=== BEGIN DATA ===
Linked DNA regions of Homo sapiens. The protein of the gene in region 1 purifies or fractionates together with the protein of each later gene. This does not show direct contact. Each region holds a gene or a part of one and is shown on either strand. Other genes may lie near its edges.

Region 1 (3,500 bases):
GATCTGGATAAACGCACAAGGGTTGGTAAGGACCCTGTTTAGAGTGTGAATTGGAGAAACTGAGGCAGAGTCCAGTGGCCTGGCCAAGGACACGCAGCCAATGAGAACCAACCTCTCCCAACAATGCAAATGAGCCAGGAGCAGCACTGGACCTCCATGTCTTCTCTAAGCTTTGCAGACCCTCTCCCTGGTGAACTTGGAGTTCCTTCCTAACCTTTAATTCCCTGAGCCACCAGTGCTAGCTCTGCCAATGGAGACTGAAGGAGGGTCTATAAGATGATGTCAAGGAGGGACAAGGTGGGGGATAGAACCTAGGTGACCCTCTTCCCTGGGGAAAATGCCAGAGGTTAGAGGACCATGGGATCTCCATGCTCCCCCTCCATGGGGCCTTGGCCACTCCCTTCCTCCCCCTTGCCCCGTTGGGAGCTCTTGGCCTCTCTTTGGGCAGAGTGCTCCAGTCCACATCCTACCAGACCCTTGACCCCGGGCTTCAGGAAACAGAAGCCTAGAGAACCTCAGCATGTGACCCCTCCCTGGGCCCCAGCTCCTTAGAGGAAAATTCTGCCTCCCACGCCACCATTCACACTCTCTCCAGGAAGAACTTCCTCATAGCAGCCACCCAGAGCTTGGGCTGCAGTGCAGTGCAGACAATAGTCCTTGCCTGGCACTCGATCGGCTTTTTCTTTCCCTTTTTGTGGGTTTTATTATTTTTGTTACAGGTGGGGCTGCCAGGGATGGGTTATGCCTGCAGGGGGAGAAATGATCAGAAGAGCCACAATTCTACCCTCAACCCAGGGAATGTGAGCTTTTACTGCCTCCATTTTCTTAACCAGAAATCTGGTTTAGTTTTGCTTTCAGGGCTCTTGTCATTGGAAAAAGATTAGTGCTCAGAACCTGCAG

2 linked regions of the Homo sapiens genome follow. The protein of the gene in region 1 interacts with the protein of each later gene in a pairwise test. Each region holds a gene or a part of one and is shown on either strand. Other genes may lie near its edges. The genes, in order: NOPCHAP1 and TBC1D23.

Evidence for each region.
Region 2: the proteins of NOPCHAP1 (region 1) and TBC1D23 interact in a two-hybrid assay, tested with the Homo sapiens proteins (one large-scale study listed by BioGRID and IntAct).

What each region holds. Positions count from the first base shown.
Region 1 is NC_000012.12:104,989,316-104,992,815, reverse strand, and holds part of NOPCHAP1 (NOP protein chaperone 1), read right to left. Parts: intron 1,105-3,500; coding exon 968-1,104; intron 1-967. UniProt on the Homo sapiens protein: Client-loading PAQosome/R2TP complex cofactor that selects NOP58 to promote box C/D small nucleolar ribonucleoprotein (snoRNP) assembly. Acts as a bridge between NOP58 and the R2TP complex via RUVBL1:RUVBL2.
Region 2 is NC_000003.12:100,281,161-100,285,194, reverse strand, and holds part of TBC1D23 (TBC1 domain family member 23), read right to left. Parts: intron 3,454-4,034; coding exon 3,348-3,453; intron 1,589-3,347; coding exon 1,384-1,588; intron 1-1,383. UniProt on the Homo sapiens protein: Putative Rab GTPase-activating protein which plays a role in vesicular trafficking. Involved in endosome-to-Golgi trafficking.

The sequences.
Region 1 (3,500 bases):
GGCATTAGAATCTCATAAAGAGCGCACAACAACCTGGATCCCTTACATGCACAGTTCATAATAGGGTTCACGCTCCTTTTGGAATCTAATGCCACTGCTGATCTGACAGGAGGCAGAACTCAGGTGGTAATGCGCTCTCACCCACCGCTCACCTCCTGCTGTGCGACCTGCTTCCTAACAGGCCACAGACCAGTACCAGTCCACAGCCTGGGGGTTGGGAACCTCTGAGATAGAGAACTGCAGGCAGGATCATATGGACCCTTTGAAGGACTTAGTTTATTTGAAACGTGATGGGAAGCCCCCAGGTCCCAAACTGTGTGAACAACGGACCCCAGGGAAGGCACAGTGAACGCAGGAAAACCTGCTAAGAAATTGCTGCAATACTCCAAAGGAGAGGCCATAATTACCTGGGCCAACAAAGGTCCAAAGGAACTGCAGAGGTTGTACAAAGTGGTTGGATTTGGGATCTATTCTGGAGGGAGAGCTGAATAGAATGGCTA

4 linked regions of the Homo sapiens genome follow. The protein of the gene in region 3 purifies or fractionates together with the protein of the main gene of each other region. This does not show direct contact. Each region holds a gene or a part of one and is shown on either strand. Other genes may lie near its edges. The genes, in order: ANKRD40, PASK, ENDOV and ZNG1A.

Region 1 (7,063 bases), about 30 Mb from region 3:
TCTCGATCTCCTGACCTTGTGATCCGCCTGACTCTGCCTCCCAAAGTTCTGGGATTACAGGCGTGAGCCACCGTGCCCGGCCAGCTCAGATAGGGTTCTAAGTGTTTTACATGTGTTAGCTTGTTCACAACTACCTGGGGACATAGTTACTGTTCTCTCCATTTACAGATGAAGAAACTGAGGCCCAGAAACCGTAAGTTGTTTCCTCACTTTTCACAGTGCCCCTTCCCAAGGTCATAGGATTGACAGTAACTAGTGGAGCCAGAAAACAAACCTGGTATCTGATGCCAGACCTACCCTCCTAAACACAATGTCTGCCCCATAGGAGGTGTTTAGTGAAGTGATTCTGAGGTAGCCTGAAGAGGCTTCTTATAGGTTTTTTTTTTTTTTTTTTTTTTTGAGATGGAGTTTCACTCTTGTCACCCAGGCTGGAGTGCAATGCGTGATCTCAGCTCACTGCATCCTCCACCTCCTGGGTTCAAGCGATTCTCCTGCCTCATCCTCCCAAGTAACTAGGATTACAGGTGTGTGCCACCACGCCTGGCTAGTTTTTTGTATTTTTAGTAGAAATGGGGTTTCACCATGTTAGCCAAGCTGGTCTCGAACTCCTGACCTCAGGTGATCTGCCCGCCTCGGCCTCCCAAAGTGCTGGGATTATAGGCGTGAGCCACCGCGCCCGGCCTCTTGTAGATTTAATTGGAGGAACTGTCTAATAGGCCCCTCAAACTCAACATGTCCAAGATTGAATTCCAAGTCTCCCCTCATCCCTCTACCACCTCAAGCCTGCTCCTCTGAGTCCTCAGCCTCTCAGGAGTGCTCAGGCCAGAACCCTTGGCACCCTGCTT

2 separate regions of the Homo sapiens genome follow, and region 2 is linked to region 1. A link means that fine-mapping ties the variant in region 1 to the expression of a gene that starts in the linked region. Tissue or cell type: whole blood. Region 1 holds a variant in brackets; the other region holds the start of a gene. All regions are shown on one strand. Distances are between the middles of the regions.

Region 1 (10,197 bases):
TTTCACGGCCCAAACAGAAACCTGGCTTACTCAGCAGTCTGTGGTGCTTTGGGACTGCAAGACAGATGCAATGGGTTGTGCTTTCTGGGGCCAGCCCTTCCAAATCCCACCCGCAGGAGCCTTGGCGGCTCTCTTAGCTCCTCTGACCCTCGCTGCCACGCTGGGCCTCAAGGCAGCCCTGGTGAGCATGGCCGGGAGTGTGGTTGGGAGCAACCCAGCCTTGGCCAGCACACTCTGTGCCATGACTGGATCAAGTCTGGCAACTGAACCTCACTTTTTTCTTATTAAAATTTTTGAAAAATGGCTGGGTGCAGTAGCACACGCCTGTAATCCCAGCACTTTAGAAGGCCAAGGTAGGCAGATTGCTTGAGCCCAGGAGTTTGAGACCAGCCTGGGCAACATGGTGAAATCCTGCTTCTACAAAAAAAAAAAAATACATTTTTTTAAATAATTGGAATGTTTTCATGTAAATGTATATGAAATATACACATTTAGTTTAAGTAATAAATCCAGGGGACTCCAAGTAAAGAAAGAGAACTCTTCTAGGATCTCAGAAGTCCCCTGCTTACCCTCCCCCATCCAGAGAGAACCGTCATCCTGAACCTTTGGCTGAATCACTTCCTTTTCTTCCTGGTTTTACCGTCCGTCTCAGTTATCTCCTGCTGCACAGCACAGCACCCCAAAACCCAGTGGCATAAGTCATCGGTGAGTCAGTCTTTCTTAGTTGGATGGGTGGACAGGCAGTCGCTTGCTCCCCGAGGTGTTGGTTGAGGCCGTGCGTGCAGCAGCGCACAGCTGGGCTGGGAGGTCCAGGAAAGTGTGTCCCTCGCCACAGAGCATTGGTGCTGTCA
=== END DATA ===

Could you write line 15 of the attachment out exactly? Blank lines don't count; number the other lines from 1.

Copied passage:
TCTCGATCTCCTGACCTTGTGATCCGCCTGACTCTGCCTCCCAAAGTTCTGGGATTACAGGCGTGAGCCACCGTGCCCGGCCAGCTCAGATAGGGTTCTAAGTGTTTTACATGTGTTAGCTTGTTCACAACTACCTGGGGACATAGTTACTGTTCTCTCCATTTACAGATGAAGAAACTGAGGCCCAGAAACCGTAAGTTGTTTCCTCACTTTTCACAGTGCCCCTTCCCAAGGTCATAGGATTGACAGTAACTAGTGGAGCCAGAAAACAAACCTGGTATCTGATGCCAGACCTACCCTCCTAAACACAATGTCTGCCCCATAGGAGGTGTTTAGTGAAGTGATTCTGAGGTAGCCTGAAGAGGCTTCTTATAGGTTTTTTTTTTTTTTTTTTTTTTTGAGATGGAGTTTCACTCTTGTCACCCAGGCTGGAGTGCAATGCGTGATCTCAGCTCACTGCATCCTCCACCTCCTGGGTTCAAGCGATTCTCCTGCCTCATCCTCCCAAGTAACTAGGATTACAGGTGTGTGCCACCACGCCTGGCTAGTTTTTTGTATTTTTAGTAGAAATGGGGTTTCACCATGTTAGCCAAGCTGGTCTCGAACTCCTGACCTCAGGTGATCTGCCCGCCTCGGCCTCCCAAAGTGCTGGGATTATAGGCGTGAGCCACCGCGCCCGGCCTCTTGTAGATTTAATTGGAGGAACTGTCTAATAGGCCCCTCAAACTCAACATGTCCAAGATTGAATTCCAAGTCTCCCCTCATCCCTCTACCACCTCAAGCCTGCTCCTCTGAGTCCTCAGCCTCTCAGGAGTGCTCAGGCCAGAACCCTTGGCACCCTGCTT